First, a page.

For several months, a court in New Jersey held hearings at the request of the New Jersey Supreme Court to “test the current validity” of New Jersey’s standards on the admissibility of eyewitness identification. The hearings took place over a total of 10 days, and involved experts from fields of social science, law, forensics, and law enforcement. Today, the Special Master declared that, “The short answer to the Court’s question whether the Manson/Madison test and procedures are ‘valid and appropriate in light of recent scientific and other evidence’ is that they are not.” This standard, also followed in Pennsylvania, is to test the “reliability” of a witness’ memory based upon certain factors such as the witness’ ability to observe, the detail of the description, and the length of time the event happened. The problem, said the Master, is that some of the “reliability” factors which courts use tend to falsely inflate errors in identification.
Just to take one example, a factor courts are required to assess is a witness’ confidence in their identification. But the scientific evidence has shown that many events–including an officer’s telling a witness she got the “right guy”–can artificially inflate that witness’ certainty of her identification even if that identification is of an innocent person.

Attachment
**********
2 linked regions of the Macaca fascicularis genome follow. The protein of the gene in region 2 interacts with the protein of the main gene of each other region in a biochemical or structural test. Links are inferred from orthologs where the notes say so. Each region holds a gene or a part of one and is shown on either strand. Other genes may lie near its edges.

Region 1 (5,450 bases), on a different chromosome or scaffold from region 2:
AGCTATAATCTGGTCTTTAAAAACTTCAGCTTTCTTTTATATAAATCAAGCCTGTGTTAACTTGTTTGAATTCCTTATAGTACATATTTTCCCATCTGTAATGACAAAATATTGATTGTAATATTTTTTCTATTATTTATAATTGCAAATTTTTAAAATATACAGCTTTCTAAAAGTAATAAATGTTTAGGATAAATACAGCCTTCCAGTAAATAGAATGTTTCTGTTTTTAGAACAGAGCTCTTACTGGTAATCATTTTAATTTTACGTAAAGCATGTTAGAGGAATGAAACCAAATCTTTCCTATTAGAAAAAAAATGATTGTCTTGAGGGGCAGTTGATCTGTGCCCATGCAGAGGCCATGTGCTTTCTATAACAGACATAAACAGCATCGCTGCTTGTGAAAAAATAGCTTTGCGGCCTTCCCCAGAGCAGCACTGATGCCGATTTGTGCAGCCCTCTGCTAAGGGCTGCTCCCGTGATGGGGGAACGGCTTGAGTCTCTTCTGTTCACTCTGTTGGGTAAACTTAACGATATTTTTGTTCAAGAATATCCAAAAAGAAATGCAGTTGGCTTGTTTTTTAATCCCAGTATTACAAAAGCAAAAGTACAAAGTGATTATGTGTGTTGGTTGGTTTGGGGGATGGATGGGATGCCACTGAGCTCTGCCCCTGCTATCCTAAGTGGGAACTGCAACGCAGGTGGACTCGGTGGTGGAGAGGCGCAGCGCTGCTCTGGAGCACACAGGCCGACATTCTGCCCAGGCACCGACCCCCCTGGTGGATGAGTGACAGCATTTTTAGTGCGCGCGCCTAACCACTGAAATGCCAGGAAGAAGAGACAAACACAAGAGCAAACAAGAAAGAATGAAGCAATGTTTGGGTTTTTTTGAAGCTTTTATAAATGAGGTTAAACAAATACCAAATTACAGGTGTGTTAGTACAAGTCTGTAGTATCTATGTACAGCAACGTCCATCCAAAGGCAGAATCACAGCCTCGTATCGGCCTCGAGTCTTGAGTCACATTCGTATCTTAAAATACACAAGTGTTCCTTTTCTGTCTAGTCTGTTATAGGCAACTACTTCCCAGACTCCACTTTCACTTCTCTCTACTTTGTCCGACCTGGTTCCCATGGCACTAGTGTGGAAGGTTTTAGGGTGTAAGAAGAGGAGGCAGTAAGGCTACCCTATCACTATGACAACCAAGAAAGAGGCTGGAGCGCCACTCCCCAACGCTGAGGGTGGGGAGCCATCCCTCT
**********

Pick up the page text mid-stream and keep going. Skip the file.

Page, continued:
The Special Master called for sweeping reforms to the criminal justice system to accommodate the accepted science of eyewitness memory. The report calls for broad reliability hearings pre-trial. In addition, the report calls for the justice system to “systematically and explicitly adopt and broadly use the scientific findings” in broad voir dire questioning of potential jurors, in allowing appropriate expert testimony
“in all phases of the litigation” and with appropriate jury instructions.
The report will now be considered by the New Jersey Supreme Court. The full report can be viewed by visiting the New Jersey courts website.